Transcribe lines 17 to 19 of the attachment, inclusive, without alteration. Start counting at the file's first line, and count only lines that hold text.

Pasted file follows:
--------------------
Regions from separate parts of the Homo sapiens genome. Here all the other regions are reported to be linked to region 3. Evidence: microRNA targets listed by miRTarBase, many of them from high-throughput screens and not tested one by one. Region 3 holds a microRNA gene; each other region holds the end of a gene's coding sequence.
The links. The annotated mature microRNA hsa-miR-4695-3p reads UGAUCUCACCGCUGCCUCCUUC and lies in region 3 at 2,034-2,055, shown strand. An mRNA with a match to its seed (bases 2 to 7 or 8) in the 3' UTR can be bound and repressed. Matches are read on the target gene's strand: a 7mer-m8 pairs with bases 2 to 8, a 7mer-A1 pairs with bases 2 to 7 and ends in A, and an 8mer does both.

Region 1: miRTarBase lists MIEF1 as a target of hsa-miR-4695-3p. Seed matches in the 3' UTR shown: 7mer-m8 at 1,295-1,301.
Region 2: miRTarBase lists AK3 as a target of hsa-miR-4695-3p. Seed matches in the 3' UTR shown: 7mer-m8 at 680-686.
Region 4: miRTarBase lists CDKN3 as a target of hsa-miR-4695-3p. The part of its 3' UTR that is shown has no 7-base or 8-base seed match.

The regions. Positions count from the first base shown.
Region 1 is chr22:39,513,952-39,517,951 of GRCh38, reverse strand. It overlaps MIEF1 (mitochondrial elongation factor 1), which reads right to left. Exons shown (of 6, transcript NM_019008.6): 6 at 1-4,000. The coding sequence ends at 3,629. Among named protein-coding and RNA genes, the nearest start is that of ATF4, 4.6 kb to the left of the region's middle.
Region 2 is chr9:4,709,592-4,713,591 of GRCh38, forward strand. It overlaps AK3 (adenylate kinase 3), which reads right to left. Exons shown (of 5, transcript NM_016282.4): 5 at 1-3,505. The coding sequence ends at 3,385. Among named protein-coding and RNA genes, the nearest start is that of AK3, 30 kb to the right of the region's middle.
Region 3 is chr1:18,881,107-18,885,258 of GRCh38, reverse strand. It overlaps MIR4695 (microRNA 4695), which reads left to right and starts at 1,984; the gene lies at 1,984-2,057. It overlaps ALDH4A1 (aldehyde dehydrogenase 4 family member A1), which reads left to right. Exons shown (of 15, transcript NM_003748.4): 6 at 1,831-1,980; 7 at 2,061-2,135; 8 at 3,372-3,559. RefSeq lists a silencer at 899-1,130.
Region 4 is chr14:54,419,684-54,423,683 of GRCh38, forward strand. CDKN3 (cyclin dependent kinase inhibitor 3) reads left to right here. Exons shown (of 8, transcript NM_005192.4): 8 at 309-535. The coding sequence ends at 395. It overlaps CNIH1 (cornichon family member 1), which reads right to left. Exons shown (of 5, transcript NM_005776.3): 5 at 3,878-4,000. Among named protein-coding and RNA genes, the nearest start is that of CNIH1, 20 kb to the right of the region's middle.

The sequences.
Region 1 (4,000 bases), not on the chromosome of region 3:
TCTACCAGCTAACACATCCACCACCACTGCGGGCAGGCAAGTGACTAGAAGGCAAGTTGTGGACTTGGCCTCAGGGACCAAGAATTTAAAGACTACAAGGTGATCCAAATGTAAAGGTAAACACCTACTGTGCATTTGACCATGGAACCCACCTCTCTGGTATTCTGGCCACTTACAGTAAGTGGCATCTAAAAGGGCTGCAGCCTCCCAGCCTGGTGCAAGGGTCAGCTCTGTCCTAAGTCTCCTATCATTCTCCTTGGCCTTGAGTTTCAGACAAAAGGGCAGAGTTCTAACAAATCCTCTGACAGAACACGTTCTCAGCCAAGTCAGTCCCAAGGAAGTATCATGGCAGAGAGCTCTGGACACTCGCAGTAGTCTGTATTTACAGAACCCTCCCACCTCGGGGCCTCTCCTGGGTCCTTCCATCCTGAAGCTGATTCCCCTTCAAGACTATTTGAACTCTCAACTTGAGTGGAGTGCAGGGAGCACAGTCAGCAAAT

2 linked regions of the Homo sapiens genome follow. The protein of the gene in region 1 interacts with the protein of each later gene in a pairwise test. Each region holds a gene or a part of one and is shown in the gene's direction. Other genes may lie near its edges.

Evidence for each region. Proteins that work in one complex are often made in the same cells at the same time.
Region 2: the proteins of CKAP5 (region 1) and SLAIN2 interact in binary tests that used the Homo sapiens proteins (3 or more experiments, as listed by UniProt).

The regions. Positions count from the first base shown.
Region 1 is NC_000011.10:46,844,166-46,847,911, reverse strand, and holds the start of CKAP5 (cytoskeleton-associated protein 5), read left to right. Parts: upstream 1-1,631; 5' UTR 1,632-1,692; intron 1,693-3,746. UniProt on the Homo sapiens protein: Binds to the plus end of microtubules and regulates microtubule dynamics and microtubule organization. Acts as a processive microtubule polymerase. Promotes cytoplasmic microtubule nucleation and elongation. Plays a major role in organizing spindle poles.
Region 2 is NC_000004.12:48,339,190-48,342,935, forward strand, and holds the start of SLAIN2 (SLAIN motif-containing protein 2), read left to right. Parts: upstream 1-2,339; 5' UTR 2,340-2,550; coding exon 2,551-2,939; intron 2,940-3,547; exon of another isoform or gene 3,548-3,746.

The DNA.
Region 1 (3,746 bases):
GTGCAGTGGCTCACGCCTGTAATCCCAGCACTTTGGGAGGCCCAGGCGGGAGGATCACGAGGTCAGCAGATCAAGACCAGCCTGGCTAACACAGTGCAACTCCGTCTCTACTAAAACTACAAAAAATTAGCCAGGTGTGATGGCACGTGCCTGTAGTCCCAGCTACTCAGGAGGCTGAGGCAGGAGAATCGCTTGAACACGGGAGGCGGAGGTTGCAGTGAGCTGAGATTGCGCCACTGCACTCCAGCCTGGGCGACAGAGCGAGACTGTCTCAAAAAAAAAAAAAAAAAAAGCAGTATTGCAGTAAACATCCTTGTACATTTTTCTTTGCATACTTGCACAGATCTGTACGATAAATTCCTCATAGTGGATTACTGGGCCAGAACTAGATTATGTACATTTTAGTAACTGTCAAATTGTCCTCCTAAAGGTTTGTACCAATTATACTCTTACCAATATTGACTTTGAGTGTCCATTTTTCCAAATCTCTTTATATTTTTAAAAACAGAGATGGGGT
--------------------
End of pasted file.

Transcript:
The regions. Positions count from the first base shown.
Region 1 is NC_000011.10:46,844,166-46,847,911, reverse strand, and holds the start of CKAP5 (cytoskeleton-associated protein 5), read left to right. Parts: upstream 1-1,631; 5' UTR 1,632-1,692; intron 1,693-3,746. UniProt on the Homo sapiens protein: Binds to the plus end of microtubules and regulates microtubule dynamics and microtubule organization. Acts as a processive microtubule polymerase. Promotes cytoplasmic microtubule nucleation and elongation. Plays a major role in organizing spindle poles.
Region 2 is NC_000004.12:48,339,190-48,342,935, forward strand, and holds the start of SLAIN2 (SLAIN motif-containing protein 2), read left to right. Parts: upstream 1-2,339; 5' UTR 2,340-2,550; coding exon 2,551-2,939; intron 2,940-3,547; exon of another isoform or gene 3,548-3,746.